On God’s Broken Heart

On God’s Broken Heart

On God’s Broken Heart 1440 1800 admin

“Eat, drink, and be merry.” At 1:00am last night, right around the corner in the Oregon District, people were probably doing just that, when their life was demanded of them—not demanded by God, but by someone who had no right to demand a life. In the middle of the night, the street erupts in a barrage of high-velocity people-seeking missiles, coming from a weapon designed for a war but aimed at a party. And God’s heart breaks again. 

Can you identify these numbers from the past week? 3 and 10; 20 and 26; 10 and 26. Gilroy, El Paso, Dayton. I am sure that this morning, almost all pastors in the Dayton area woke up groggily, checked the news on their phone while eating breakfast, and then realized that their sermon, that they spent fifteen hours working on, no longer works. 

I have my scripted sermon printed, and you can pick up a copy or I can put it online, but this is not the time to talk about the worthlessness of an abundance of possessions. These people who died or were injured, and their families—their sin was not believing that their life consisted of an abundance of possessions, although they may have had much. When their life was taken from them, yes, their homes and cars and stuff was lost to them. But what was taken from them was their family, and friends. Children and parents and grandparents. 

We may be inclined to despair. Because the violence gets closer and closer, and where are we ever safe? If not in a neighborhood, the Oregon District of Dayton, that is normally a place of joy in eating, drinking, being merry together in friendship, where else? Is this just the way things are now?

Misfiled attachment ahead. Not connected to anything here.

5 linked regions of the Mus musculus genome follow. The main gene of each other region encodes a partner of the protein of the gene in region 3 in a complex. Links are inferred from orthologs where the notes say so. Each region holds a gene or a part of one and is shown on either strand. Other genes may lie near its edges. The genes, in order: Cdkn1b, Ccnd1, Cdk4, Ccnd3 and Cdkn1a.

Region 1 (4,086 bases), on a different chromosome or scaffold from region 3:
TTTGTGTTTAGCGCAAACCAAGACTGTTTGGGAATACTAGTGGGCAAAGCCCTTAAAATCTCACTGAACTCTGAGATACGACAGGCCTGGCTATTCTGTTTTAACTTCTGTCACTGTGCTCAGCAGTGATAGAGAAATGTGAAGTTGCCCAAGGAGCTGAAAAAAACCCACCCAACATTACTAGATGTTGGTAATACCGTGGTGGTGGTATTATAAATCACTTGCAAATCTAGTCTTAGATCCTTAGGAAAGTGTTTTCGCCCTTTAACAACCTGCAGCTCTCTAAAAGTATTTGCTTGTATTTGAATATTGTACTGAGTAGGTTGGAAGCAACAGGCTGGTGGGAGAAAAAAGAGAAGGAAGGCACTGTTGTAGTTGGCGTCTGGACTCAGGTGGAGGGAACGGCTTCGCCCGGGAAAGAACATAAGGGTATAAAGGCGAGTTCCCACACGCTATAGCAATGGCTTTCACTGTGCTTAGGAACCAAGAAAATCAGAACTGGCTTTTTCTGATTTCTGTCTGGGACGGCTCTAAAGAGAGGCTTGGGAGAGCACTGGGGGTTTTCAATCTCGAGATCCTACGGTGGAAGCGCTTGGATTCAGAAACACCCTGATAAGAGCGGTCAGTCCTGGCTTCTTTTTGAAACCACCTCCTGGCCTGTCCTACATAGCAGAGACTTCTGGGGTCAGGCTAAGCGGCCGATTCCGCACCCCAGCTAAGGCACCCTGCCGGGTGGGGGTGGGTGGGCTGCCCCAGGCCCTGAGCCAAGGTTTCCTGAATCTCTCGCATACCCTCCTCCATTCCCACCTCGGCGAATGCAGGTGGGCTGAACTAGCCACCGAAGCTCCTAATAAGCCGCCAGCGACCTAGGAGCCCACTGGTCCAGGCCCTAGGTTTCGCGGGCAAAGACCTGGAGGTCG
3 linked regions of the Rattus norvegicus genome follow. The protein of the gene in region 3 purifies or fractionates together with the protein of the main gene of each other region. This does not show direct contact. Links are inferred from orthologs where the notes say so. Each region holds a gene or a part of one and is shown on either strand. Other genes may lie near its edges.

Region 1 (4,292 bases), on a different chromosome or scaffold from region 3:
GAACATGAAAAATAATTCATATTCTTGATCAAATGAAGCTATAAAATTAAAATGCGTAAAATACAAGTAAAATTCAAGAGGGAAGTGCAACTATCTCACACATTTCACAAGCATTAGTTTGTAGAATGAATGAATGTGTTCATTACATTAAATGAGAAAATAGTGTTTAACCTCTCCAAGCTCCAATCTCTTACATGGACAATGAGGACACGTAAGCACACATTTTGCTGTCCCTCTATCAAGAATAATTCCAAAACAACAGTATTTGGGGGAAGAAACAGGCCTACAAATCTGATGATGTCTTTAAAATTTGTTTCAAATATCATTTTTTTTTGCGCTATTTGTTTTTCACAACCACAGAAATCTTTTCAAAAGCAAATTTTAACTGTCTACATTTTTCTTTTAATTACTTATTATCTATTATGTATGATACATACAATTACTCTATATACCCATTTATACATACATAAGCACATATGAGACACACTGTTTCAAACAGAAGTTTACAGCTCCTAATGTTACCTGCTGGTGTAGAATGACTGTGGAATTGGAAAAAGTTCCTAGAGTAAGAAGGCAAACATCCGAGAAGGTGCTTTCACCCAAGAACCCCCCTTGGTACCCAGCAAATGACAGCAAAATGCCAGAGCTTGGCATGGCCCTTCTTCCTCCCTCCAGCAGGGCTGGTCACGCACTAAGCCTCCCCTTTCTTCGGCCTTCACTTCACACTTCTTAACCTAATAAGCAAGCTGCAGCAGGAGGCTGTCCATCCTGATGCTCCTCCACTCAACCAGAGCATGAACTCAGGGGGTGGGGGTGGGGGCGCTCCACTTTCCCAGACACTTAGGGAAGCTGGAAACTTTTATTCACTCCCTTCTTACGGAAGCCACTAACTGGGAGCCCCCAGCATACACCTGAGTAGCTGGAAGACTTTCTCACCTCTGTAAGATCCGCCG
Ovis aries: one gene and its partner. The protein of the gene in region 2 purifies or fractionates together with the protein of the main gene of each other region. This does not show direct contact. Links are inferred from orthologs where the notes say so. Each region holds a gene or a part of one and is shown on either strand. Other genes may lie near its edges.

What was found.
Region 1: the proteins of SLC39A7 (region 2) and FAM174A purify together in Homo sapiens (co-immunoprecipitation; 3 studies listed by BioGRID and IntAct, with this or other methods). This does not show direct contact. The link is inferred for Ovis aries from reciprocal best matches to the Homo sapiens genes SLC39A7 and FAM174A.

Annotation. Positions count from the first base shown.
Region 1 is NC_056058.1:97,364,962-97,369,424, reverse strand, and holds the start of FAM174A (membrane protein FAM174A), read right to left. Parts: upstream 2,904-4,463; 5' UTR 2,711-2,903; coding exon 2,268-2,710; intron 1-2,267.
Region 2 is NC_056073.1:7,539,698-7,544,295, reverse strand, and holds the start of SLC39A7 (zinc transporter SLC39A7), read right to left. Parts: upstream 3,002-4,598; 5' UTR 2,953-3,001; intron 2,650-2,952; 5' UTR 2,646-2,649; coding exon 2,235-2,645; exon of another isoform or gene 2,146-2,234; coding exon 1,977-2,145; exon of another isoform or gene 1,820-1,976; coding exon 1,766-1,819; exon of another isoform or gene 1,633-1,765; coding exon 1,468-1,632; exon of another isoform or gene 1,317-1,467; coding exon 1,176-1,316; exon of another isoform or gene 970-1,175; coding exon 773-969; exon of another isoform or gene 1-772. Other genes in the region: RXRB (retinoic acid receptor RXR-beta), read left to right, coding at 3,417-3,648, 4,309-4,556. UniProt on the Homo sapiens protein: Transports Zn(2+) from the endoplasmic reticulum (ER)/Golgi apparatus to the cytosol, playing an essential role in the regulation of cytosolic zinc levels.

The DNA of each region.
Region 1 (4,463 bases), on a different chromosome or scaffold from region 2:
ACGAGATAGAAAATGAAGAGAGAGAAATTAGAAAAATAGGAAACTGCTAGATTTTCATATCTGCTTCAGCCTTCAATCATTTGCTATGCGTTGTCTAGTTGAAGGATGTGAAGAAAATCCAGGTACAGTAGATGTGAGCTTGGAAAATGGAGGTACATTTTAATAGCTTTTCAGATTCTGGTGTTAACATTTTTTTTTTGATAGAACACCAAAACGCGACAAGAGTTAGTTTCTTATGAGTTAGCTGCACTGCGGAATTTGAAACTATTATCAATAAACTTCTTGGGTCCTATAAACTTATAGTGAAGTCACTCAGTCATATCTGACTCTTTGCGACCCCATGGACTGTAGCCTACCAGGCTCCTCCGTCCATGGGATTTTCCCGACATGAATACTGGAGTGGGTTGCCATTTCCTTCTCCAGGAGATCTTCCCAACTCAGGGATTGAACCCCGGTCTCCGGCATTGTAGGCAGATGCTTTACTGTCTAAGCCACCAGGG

These people, these victims, have names, and lives, and lives shared. We don’t know their names yet.  But they are your neighbors. Malinda and Al live only three blocks away. These are people whose lives were cut short, and many others who have been grievously wounded, and the family, friends, witnesses, and wider supportive community who have suffered the loss of so many of their own. 

And then there are those who continue to be scapegoated in this fearful and frightful world where walls are being built to separate us from each other, but boundaries of civility and kindness are being broken to make it easier to harm one another. So many victims. So many potential victims.

This has happened so often, the violence, the slaughter of innocents, but the sorrow is always new and the grief is always raw. This is the new normal, and there is nowhere to hide anymore. I give up, we think. That’s the despair, and it’s so easy.

So often in our spiritual history, we have given up. But God won’t let us. In our Scriptures, God gets tired of seeing us try and then mess up and then give up and go our own ways, giving in to hatred and vengeance and violence. 

So God will never give up. God is never resigned to the way things are. God will always weep for God’s children, and rage against the violence that is perpetuated against God’s children, and rage against the injustices of the society that let Gilroy, and El Paso, and Dayton happen.. 

God will weep for Gilroy, and El Paso, and Dayton, and all those cities and towns too many to even remember, that have suffered violence from other human beings, just in this country alone. It’s a field of nightmares, threatening to obliterate God’s field of dreams. There’ve been so many, we lost count. But God is still counting. And God is still weeping.